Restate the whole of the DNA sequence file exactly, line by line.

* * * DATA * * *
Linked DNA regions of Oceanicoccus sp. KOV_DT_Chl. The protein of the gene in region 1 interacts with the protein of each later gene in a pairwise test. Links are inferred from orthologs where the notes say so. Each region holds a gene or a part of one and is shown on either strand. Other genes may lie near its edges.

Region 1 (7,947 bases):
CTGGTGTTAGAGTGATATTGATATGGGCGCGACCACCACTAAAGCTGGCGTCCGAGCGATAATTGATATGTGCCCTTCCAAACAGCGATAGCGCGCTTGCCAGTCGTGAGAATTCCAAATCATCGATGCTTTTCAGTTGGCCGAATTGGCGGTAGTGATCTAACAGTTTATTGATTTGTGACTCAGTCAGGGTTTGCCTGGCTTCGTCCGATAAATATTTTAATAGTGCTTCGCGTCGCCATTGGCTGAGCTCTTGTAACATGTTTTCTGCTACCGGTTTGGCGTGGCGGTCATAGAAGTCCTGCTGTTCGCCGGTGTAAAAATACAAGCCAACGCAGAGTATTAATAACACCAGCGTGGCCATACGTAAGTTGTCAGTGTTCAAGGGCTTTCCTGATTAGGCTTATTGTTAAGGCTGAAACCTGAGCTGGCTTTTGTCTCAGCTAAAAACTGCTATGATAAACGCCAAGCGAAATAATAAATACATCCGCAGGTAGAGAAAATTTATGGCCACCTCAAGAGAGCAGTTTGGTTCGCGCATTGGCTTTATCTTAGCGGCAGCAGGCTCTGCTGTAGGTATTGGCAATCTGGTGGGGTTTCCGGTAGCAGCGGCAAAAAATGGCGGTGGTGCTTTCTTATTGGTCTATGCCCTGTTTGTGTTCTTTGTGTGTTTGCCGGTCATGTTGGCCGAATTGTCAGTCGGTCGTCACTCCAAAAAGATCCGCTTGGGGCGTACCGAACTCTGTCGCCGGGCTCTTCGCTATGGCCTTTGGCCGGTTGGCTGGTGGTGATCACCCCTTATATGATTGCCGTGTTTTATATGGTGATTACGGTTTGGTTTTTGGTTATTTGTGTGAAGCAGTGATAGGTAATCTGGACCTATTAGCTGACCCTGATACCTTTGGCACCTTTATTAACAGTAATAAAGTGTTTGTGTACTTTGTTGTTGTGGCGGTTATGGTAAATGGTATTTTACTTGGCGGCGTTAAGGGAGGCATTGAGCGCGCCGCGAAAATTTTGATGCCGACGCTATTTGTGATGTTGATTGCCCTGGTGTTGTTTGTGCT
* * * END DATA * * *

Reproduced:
Linked DNA regions of Oceanicoccus sp. KOV_DT_Chl. The protein of the gene in region 1 interacts with the protein of each later gene in a pairwise test. Links are inferred from orthologs where the notes say so. Each region holds a gene or a part of one and is shown on either strand. Other genes may lie near its edges.

Region 1 (7,947 bases):
CTGGTGTTAGAGTGATATTGATATGGGCGCGACCACCACTAAAGCTGGCGTCCGAGCGATAATTGATATGTGCCCTTCCAAACAGCGATAGCGCGCTTGCCAGTCGTGAGAATTCCAAATCATCGATGCTTTTCAGTTGGCCGAATTGGCGGTAGTGATCTAACAGTTTATTGATTTGTGACTCAGTCAGGGTTTGCCTGGCTTCGTCCGATAAATATTTTAATAGTGCTTCGCGTCGCCATTGGCTGAGCTCTTGTAACATGTTTTCTGCTACCGGTTTGGCGTGGCGGTCATAGAAGTCCTGCTGTTCGCCGGTGTAAAAATACAAGCCAACGCAGAGTATTAATAACACCAGCGTGGCCATACGTAAGTTGTCAGTGTTCAAGGGCTTTCCTGATTAGGCTTATTGTTAAGGCTGAAACCTGAGCTGGCTTTTGTCTCAGCTAAAAACTGCTATGATAAACGCCAAGCGAAATAATAAATACATCCGCAGGTAGAGAAAATTTATGGCCACCTCAAGAGAGCAGTTTGGTTCGCGCATTGGCTTTATCTTAGCGGCAGCAGGCTCTGCTGTAGGTATTGGCAATCTGGTGGGGTTTCCGGTAGCAGCGGCAAAAAATGGCGGTGGTGCTTTCTTATTGGTCTATGCCCTGTTTGTGTTCTTTGTGTGTTTGCCGGTCATGTTGGCCGAATTGTCAGTCGGTCGTCACTCCAAAAAGATCCGCTTGGGGCGTACCGAACTCTGTCGCCGGGCTCTTCGCTATGGCCTTTGGCCGGTTGGCTGGTGGTGATCACCCCTTATATGATTGCCGTGTTTTATATGGTGATTACGGTTTGGTTTTTGGTTATTTGTGTGAAGCAGTGATAGGTAATCTGGACCTATTAGCTGACCCTGATACCTTTGGCACCTTTATTAACAGTAATAAAGTGTTTGTGTACTTTGTTGTTGTGGCGGTTATGGTAAATGGTATTTTACTTGGCGGCGTTAAGGGAGGCATTGAGCGCGCCGCGAAAATTTTGATGCCGACGCTATTTGTGATGTTGATTGCCCTGGTGTTGTTTGTGCT